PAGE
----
The one place where we expect and desire accountability to the citizenry, that is to say government, becomes the place where you can't get it and it will not modernize itself as it enjoys being held unaccountable for its actions to anyone.

Big business stopped being a threat when the citizenry could get its hands on information and execute it as fast or faster than the big business.  That day dawned somewhere in the mid-1990's and big businesses had to cope with their crumbling models being swept away by the expectations of the empowered citizenry.  Now they must have a presence, must be accountable and must compete... unless they can get a government bail out for their old and failed ways.

Now it is government that is opaque and becoming ardently so and pushing that as a 'good thing' to hide the deals and squandering of the common resources entrusted to it.  Such things as 'back room deals' and 'closed meetings' should only be for the highest security items in the budget, not for ordinary expenditures.  Yet that is where the Progressive form of government has wound up... becoming a replica of the thing it was supposedly despising.

That has a tipping point in the population at large.  No single slight will cause the electorate to shift, but the build up of them and the increasing opacity of government then makes any minor change or increase in government power an additional load into the saturated solution.  At some point the solution, itself, carries a load that it cannot contain and the electorate shifts away from the past solution state into a crystallized form.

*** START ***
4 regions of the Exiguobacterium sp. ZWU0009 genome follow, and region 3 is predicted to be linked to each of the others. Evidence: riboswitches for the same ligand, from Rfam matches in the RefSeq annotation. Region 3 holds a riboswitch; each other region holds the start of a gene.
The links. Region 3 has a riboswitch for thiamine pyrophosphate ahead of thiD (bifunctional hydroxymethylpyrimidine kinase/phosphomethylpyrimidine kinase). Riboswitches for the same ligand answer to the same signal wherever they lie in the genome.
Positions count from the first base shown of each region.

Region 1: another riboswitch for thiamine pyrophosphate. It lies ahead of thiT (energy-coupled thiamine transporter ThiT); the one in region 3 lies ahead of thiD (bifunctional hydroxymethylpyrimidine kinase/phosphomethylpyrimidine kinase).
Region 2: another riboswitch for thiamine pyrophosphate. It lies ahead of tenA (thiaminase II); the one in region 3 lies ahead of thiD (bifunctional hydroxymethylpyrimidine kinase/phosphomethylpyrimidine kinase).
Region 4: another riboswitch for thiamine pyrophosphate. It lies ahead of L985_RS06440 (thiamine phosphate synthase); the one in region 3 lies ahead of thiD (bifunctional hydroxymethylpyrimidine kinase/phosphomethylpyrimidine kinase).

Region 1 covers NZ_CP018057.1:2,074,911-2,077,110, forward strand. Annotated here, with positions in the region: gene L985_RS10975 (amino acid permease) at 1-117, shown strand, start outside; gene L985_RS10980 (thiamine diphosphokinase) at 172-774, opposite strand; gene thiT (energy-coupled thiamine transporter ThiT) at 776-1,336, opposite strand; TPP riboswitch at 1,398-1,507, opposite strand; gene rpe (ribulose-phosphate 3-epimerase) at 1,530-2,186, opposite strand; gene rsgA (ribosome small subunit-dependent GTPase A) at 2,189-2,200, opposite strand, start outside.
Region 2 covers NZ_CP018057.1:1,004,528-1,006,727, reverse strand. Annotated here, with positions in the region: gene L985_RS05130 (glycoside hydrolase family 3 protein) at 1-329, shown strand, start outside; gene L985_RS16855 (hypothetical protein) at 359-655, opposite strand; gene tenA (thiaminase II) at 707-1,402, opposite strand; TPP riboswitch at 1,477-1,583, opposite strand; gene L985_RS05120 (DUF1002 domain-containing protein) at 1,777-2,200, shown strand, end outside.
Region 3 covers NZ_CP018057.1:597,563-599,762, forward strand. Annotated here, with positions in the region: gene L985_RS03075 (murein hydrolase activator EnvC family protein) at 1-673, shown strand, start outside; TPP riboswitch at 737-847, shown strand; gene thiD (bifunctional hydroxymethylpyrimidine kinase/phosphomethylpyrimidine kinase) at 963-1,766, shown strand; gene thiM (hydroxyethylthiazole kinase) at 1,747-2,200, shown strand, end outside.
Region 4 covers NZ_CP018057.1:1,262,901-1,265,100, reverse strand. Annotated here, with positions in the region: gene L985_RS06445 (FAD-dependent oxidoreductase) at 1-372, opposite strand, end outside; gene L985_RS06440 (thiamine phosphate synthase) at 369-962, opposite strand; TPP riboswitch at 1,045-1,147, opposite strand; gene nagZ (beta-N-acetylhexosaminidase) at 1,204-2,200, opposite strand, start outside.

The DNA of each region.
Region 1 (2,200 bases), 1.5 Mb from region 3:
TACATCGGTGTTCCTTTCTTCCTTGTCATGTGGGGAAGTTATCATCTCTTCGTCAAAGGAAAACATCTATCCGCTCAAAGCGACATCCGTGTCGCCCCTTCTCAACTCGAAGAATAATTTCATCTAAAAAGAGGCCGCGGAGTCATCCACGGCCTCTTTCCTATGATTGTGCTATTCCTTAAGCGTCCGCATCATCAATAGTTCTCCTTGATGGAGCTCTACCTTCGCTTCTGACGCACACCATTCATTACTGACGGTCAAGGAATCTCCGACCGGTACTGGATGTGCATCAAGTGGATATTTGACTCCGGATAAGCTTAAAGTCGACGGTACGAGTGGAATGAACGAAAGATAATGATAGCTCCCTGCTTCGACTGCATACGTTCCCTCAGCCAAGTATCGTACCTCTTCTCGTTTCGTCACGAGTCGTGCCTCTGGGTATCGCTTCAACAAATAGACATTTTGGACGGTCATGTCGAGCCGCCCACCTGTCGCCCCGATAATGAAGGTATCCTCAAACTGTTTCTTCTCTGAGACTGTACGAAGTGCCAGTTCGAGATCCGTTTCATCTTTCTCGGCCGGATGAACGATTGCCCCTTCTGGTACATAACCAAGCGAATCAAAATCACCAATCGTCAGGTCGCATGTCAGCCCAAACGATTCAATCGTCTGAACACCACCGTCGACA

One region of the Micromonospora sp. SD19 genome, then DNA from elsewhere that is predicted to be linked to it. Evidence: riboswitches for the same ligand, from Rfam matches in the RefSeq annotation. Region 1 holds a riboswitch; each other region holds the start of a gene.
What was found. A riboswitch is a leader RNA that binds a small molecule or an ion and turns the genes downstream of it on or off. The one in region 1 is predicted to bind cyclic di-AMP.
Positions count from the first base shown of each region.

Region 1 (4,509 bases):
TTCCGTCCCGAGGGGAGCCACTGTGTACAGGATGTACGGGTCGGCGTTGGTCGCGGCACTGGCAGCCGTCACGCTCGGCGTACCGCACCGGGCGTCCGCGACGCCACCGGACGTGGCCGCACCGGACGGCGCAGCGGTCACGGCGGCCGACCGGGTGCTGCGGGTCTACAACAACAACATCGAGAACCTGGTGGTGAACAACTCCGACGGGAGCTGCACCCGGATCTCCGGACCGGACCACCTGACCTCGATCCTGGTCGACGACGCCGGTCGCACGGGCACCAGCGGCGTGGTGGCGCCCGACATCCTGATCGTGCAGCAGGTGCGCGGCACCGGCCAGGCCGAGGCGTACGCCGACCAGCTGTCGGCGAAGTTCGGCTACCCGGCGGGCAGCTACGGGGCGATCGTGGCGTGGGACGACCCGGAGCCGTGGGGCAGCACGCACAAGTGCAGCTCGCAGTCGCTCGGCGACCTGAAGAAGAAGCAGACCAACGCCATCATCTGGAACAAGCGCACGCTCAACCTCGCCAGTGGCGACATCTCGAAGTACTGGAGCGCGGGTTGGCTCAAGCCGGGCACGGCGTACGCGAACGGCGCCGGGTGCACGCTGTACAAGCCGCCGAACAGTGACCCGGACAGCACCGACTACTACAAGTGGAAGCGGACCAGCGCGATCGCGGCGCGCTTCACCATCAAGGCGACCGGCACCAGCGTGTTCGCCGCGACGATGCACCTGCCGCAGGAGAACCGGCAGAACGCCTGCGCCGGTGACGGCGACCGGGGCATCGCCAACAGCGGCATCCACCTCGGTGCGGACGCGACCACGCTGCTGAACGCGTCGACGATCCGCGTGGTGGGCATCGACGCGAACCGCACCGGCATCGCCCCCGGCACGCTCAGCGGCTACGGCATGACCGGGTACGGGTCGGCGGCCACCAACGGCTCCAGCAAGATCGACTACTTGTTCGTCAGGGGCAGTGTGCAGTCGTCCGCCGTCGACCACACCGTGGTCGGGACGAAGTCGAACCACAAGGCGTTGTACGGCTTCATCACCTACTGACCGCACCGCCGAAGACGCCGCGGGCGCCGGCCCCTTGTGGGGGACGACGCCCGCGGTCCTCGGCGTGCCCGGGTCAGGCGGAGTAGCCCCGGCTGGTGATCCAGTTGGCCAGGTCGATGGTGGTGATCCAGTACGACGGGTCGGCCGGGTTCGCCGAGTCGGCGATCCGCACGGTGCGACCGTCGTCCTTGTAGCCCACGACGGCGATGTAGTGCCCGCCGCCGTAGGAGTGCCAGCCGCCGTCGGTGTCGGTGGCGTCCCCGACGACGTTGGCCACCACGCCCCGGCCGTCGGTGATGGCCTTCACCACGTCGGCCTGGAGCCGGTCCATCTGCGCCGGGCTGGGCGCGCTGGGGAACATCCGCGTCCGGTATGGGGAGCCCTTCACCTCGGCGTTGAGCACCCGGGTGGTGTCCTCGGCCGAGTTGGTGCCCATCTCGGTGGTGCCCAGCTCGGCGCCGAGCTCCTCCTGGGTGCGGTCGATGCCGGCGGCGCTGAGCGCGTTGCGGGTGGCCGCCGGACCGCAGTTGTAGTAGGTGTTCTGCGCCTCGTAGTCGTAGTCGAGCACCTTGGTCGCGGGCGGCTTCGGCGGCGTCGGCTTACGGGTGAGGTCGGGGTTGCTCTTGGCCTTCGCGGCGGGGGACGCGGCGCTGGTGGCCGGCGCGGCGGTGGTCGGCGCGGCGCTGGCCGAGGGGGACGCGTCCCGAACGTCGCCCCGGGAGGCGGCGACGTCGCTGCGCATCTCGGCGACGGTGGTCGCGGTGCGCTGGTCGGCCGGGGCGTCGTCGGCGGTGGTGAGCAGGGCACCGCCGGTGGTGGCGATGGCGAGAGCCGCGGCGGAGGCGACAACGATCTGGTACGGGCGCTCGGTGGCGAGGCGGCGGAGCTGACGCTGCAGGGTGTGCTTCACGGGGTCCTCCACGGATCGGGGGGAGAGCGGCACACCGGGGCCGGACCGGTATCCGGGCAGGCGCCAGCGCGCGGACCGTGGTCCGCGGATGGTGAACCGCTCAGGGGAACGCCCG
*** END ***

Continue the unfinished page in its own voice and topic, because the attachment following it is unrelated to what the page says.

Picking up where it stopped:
A shift away from government is what the change in state portends, and while it may take a decade or so to fully feel the effects of the shift now underway, they are happening and are changing, yet again, the relationship of the citizen with our government.  Some changes can happen quickly, such as defunding parts of government, others will take time, such as repealing officious legislation, and some must be done as they are impossible to fund via the mechanism of government and taxation.  What comes after that will look very little like the preceding century and have few pieces left from this last change in the relationship.  For change cannot be stopped, there is no end of it until there is an end of mankind, and any static view of technology, society and government, such as the Progressive, Socialist, Communist or Fascist view will fail due to change as they can't allow it to keep their doctrine ongoing, and they can't reject the things change offers because they are too enticing.  In hoping to establish a permanent role for government in the life of man, the life of man changed and continues to change in ways that no government can stop as it then becomes the impediment to Liberty, to Freedom, not the answer to helping it.